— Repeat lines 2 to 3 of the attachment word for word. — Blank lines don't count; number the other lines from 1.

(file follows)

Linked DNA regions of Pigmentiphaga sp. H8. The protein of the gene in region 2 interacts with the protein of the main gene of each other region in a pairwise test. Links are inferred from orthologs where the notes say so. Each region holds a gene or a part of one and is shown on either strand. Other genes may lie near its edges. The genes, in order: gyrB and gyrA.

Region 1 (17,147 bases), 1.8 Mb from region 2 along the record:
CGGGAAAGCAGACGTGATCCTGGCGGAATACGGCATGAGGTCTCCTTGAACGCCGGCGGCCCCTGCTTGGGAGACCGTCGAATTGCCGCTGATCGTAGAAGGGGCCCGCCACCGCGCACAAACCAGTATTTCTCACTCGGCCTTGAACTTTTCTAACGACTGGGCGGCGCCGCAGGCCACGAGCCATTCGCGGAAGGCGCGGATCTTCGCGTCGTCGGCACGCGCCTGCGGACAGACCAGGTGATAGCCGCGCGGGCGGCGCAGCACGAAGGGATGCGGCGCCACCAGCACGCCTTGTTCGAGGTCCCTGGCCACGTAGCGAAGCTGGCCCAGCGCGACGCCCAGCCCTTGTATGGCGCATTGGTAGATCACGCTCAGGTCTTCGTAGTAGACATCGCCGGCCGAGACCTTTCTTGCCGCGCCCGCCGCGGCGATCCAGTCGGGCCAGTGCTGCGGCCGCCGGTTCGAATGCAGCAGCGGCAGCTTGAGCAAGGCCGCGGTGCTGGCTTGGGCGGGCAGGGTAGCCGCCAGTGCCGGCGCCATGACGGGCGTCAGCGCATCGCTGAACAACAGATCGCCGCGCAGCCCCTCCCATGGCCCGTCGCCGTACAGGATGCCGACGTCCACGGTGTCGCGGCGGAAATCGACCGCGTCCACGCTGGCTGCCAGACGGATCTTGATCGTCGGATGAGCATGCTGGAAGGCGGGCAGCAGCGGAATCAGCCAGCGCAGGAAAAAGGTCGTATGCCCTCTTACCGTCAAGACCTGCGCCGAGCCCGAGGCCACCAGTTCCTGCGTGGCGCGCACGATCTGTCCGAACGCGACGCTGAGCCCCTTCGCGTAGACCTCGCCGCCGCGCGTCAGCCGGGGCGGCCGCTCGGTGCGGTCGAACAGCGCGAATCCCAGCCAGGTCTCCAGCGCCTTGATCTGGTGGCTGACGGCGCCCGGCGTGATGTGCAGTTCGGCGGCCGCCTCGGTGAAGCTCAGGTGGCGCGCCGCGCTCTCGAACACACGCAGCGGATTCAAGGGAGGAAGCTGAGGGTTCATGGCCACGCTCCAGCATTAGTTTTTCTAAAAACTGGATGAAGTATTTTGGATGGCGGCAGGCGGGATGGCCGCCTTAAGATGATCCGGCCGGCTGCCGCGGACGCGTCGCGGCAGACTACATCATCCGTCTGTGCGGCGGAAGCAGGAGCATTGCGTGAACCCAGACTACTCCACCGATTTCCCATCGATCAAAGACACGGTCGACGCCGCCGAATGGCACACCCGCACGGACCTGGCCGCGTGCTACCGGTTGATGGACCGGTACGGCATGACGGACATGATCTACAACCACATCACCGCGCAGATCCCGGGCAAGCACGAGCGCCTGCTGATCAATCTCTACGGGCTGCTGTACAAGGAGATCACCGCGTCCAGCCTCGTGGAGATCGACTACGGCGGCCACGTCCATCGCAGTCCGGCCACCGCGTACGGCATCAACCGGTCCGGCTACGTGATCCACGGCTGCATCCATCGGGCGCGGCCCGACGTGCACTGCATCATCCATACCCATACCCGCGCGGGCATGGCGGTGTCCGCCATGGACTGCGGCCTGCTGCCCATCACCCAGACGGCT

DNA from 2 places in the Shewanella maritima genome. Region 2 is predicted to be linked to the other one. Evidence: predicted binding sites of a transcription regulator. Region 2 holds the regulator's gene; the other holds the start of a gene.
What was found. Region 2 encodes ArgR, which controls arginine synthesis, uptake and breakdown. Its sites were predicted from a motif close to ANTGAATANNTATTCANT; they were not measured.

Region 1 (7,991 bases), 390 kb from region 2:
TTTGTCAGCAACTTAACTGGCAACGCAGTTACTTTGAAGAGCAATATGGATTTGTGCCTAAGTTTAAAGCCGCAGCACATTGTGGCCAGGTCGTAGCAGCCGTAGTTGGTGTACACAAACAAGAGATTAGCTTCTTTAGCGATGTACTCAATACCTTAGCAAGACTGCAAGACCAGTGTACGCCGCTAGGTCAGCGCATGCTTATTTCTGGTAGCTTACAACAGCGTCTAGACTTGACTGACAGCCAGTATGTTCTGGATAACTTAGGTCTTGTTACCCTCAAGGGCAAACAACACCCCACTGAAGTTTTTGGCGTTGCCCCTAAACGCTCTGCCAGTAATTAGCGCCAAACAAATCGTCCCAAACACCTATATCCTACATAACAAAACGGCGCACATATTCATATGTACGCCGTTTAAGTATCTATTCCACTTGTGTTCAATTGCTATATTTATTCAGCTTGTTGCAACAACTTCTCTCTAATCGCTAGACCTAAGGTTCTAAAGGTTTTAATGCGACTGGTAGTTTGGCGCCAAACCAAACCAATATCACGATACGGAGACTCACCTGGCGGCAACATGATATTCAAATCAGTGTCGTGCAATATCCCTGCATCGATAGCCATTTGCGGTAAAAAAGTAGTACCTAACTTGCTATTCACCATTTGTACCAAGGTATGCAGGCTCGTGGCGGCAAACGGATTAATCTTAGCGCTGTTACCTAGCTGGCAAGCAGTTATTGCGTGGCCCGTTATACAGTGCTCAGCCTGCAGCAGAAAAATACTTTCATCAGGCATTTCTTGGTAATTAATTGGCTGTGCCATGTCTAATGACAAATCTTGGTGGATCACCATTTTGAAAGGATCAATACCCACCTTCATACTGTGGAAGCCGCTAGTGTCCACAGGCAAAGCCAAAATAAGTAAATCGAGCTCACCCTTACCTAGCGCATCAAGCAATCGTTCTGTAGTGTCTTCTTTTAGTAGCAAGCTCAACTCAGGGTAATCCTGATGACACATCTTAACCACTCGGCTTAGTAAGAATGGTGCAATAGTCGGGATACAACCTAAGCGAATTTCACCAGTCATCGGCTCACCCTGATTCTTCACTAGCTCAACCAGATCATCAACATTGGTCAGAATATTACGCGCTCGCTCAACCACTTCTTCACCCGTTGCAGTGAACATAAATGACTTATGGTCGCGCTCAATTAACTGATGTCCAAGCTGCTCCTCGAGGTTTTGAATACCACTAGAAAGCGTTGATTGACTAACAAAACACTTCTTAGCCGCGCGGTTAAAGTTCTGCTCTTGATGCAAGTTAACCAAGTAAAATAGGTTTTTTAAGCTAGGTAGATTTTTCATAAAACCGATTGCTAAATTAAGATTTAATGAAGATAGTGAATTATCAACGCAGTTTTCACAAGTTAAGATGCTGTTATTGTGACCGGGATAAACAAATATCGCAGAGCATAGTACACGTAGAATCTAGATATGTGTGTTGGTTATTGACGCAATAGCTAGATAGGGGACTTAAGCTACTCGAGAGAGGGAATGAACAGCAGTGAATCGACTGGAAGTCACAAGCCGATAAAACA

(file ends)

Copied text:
Region 1 (17,147 bases), 1.8 Mb from region 2 along the record:
CGGGAAAGCAGACGTGATCCTGGCGGAATACGGCATGAGGTCTCCTTGAACGCCGGCGGCCCCTGCTTGGGAGACCGTCGAATTGCCGCTGATCGTAGAAGGGGCCCGCCACCGCGCACAAACCAGTATTTCTCACTCGGCCTTGAACTTTTCTAACGACTGGGCGGCGCCGCAGGCCACGAGCCATTCGCGGAAGGCGCGGATCTTCGCGTCGTCGGCACGCGCCTGCGGACAGACCAGGTGATAGCCGCGCGGGCGGCGCAGCACGAAGGGATGCGGCGCCACCAGCACGCCTTGTTCGAGGTCCCTGGCCACGTAGCGAAGCTGGCCCAGCGCGACGCCCAGCCCTTGTATGGCGCATTGGTAGATCACGCTCAGGTCTTCGTAGTAGACATCGCCGGCCGAGACCTTTCTTGCCGCGCCCGCCGCGGCGATCCAGTCGGGCCAGTGCTGCGGCCGCCGGTTCGAATGCAGCAGCGGCAGCTTGAGCAAGGCCGCGGTGCTGGCTTGGGCGGGCAGGGTAGCCGCCAGTGCCGGCGCCATGACGGGCGTCAGCGCATCGCTGAACAACAGATCGCCGCGCAGCCCCTCCCATGGCCCGTCGCCGTACAGGATGCCGACGTCCACGGTGTCGCGGCGGAAATCGACCGCGTCCACGCTGGCTGCCAGACGGATCTTGATCGTCGGATGAGCATGCTGGAAGGCGGGCAGCAGCGGAATCAGCCAGCGCAGGAAAAAGGTCGTATGCCCTCTTACCGTCAAGACCTGCGCCGAGCCCGAGGCCACCAGTTCCTGCGTGGCGCGCACGATCTGTCCGAACGCGACGCTGAGCCCCTTCGCGTAGACCTCGCCGCCGCGCGTCAGCCGGGGCGGCCGCTCGGTGCGGTCGAACAGCGCGAATCCCAGCCAGGTCTCCAGCGCCTTGATCTGGTGGCTGACGGCGCCCGGCGTGATGTGCAGTTCGGCGGCCGCCTCGGTGAAGCTCAGGTGGCGCGCCGCGCTCTCGAACACACGCAGCGGATTCAAGGGAGGAAGCTGAGGGTTCATGGCCACGCTCCAGCATTAGTTTTTCTAAAAACTGGATGAAGTATTTTGGATGGCGGCAGGCGGGATGGCCGCCTTAAGATGATCCGGCCGGCTGCCGCGGACGCGTCGCGGCAGACTACATCATCCGTCTGTGCGGCGGAAGCAGGAGCATTGCGTGAACCCAGACTACTCCACCGATTTCCCATCGATCAAAGACACGGTCGACGCCGCCGAATGGCACACCCGCACGGACCTGGCCGCGTGCTACCGGTTGATGGACCGGTACGGCATGACGGACATGATCTACAACCACATCACCGCGCAGATCCCGGGCAAGCACGAGCGCCTGCTGATCAATCTCTACGGGCTGCTGTACAAGGAGATCACCGCGTCCAGCCTCGTGGAGATCGACTACGGCGGCCACGTCCATCGCAGTCCGGCCACCGCGTACGGCATCAACCGGTCCGGCTACGTGATCCACGGCTGCATCCATCGGGCGCGGCCCGACGTGCACTGCATCATCCATACCCATACCCGCGCGGGCATGGCGGTGTCCGCCATGGACTGCGGCCTGCTGCCCATCACCCAGACGGCT